Wine soap is a very individual and uncommon gift. If you can make a pot of soup, following directions for making soap is not that different. Soap can be a simple mixture, or you can add ingredients that make each type of soap distinctive. This is a project that you can do with your family for your own use or to give as welcome gifts any time of the year.
Things You'll Need
- Vegetable Shortening Melted
- Olive Oil
- Wooden Spoon Or Immersion Blender
- Vegetable Glycerin
- Merlot Or Chablis Wine
- Glass Or Any Nonmetallic Pot
- Coconut Oil
- Essential Oil
- Essential Oil Mixture That You Enjoy
- Soap Molds
- Measuring Cups
- Very Large, Nonmetallic Bowls
Simmer 6 oz. of wine for five minutes, and then add enough water so that the liquid equals 18 oz.
Place the wine and water into a very large, nonmetallic bowl. Add 7 ¾ oz. of lye to the liquid, and let it foam. It will foam a lot, so make sure your bowl is large enough to prevent spillage.
Mix together 15 oz. of coconut oil, 15 oz. of olive oil and 24 oz. of vegetable shortening. Add the lye mixture to the oil and shortening mixture when the lye mixture and the oils (containing the melted shortening) feel warm when touched. Mix everything with a wooden spoon or immersion blender.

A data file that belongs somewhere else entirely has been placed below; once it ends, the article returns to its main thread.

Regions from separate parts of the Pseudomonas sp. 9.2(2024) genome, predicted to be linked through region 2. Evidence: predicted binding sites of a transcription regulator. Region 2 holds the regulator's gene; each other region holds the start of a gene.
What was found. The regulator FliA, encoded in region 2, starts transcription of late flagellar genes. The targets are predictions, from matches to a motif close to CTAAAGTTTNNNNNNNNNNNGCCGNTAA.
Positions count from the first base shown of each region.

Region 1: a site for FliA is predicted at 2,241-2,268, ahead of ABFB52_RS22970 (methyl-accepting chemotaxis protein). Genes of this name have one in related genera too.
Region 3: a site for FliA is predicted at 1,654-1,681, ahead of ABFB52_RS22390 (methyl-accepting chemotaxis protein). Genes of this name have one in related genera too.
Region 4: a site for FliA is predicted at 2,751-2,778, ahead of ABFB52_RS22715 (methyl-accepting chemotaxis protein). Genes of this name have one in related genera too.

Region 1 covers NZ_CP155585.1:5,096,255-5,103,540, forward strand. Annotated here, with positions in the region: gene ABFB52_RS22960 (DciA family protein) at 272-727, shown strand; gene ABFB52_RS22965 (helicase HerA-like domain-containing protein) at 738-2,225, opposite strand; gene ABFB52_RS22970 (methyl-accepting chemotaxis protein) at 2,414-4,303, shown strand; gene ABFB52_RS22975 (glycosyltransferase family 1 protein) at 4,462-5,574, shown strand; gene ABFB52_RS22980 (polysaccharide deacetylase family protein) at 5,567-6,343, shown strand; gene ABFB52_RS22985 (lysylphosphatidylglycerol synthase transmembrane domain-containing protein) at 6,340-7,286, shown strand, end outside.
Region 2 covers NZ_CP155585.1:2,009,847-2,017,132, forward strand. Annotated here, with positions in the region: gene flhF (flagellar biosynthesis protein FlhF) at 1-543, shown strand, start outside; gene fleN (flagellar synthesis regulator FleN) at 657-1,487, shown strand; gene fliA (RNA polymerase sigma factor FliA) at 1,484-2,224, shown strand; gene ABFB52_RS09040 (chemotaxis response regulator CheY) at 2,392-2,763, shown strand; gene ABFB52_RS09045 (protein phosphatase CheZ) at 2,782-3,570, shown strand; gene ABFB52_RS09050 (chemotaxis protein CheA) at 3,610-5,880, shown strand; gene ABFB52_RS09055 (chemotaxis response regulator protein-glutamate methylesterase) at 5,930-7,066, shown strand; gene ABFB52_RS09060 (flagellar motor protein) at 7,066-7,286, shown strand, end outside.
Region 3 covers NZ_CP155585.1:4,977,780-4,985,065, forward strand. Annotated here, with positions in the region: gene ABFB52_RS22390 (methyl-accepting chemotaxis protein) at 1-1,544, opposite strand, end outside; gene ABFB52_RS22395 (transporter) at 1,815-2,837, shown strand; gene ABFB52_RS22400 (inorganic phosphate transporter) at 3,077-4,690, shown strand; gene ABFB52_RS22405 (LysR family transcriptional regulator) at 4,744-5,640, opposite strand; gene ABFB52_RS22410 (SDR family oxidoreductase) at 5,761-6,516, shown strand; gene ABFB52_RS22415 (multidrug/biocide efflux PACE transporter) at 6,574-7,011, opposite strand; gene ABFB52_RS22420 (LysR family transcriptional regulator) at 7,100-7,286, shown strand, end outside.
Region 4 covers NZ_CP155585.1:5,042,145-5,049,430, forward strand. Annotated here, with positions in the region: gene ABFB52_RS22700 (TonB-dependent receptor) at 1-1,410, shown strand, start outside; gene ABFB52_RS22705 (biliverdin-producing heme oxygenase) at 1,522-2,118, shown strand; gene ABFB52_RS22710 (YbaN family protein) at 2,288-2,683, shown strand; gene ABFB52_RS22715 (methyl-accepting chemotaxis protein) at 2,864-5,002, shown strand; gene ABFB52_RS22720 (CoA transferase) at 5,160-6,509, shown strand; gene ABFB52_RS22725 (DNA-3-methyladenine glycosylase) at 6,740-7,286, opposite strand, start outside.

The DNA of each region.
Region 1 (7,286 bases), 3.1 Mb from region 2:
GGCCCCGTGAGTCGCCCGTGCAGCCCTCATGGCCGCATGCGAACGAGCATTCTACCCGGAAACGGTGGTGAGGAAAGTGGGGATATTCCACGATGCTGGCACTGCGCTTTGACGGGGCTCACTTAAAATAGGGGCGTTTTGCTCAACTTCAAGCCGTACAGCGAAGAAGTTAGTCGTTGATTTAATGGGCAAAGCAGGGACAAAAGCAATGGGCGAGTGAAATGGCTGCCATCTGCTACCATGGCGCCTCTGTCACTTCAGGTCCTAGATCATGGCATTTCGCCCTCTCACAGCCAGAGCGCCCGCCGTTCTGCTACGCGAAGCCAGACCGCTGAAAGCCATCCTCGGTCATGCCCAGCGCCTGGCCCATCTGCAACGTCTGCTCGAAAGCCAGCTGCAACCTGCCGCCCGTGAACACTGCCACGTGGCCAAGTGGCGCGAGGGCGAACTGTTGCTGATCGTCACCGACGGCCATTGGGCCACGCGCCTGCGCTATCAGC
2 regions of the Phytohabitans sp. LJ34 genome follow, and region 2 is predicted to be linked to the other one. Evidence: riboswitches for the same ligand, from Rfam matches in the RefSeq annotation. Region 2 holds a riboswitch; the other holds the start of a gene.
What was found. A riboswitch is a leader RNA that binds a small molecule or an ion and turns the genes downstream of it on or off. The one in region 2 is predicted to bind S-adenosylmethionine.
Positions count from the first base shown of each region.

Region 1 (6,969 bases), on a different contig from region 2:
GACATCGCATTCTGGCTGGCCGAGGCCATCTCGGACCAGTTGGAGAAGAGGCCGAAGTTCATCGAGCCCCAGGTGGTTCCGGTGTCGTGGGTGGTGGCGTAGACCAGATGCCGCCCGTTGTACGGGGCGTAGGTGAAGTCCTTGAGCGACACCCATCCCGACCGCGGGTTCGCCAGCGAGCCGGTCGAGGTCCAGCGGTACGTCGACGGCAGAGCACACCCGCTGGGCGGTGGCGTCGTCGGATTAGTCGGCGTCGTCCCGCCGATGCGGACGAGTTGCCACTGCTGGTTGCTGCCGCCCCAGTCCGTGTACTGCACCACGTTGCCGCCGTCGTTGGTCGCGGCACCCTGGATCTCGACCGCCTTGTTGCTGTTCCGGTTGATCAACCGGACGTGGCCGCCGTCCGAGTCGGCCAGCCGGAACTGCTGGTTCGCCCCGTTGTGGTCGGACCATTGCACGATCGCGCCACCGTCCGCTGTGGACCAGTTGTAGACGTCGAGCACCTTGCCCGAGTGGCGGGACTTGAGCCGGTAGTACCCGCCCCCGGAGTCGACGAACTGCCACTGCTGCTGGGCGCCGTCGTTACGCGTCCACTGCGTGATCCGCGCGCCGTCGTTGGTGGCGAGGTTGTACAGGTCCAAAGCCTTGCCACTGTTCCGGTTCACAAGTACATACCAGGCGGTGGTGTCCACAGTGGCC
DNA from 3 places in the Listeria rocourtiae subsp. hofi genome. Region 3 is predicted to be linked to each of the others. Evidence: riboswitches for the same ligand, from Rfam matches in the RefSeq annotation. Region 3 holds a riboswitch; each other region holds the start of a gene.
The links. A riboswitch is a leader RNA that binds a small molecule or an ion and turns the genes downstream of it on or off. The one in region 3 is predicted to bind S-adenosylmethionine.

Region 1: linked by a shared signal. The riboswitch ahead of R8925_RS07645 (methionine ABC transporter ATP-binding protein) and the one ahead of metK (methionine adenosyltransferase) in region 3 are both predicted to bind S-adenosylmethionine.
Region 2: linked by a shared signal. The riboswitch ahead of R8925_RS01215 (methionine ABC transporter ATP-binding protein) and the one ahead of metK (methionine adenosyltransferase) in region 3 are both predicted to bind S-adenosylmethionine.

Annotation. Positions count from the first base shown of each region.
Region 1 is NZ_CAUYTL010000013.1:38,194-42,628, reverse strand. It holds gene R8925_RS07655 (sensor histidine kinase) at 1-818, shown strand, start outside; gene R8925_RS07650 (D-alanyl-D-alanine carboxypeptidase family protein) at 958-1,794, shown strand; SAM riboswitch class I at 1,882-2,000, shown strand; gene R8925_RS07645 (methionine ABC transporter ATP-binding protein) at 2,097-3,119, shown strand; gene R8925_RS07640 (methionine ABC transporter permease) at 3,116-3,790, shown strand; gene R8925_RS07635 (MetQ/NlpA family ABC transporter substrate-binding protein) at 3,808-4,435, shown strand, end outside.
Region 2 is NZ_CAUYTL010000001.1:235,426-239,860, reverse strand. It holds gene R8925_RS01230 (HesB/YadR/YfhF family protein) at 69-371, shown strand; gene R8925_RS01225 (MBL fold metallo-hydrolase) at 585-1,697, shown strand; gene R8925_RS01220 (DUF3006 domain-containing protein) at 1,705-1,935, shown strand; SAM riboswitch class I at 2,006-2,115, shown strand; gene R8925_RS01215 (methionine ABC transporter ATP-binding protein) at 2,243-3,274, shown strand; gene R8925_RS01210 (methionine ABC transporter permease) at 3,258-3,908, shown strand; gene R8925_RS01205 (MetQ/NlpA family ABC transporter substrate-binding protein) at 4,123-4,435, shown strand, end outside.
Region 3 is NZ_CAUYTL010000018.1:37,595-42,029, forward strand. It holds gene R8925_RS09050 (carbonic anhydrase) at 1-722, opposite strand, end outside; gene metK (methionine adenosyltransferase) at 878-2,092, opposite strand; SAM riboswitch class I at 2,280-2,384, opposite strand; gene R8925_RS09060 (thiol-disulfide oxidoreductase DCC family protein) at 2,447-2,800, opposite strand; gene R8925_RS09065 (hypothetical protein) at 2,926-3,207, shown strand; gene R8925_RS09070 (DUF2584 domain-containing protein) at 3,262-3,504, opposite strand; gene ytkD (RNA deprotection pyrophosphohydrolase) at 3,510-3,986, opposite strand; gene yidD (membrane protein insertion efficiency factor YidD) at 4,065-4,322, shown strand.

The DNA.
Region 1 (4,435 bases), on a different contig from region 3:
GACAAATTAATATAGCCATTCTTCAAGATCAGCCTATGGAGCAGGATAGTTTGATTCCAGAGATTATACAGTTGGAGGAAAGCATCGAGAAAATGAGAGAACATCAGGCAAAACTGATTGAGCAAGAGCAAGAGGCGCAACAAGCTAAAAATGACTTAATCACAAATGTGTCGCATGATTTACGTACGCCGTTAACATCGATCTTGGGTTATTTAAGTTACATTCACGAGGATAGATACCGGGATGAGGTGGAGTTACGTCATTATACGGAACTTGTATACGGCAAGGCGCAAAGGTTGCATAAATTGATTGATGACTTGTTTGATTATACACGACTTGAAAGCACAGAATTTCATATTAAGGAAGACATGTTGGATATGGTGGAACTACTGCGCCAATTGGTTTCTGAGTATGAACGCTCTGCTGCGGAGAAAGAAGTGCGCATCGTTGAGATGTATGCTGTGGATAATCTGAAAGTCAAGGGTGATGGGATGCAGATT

Add 1 oz. of the blend of essential oils that you have chosen once the mixture of lye and fats has reached a pudding-like consistency. Stir well with a wooden spoon.
Add 1 oz. each of glycerin and essential oil. Pour the entire mixture into a soap mold and allow to sit and harden for at least 48 hours. Remove from mold, and then slice into bars and allow to cure for two to three weeks.
Make soap using different colors and types of wine as gifts.
Always make labels listing ingredients when you make soap for gifts to avoid people having allergic reactions.
Based in West Windsor, N.J., Sarah Silverman has been writing computer- and electronics-related articles since 1990. Her articles have appeared in “Wired” and “Ericsson” magazines. She received the Kim Swiss Award in 2006. Silverman holds a Bachelor of Arts in journalism from the University of Rochester in New York.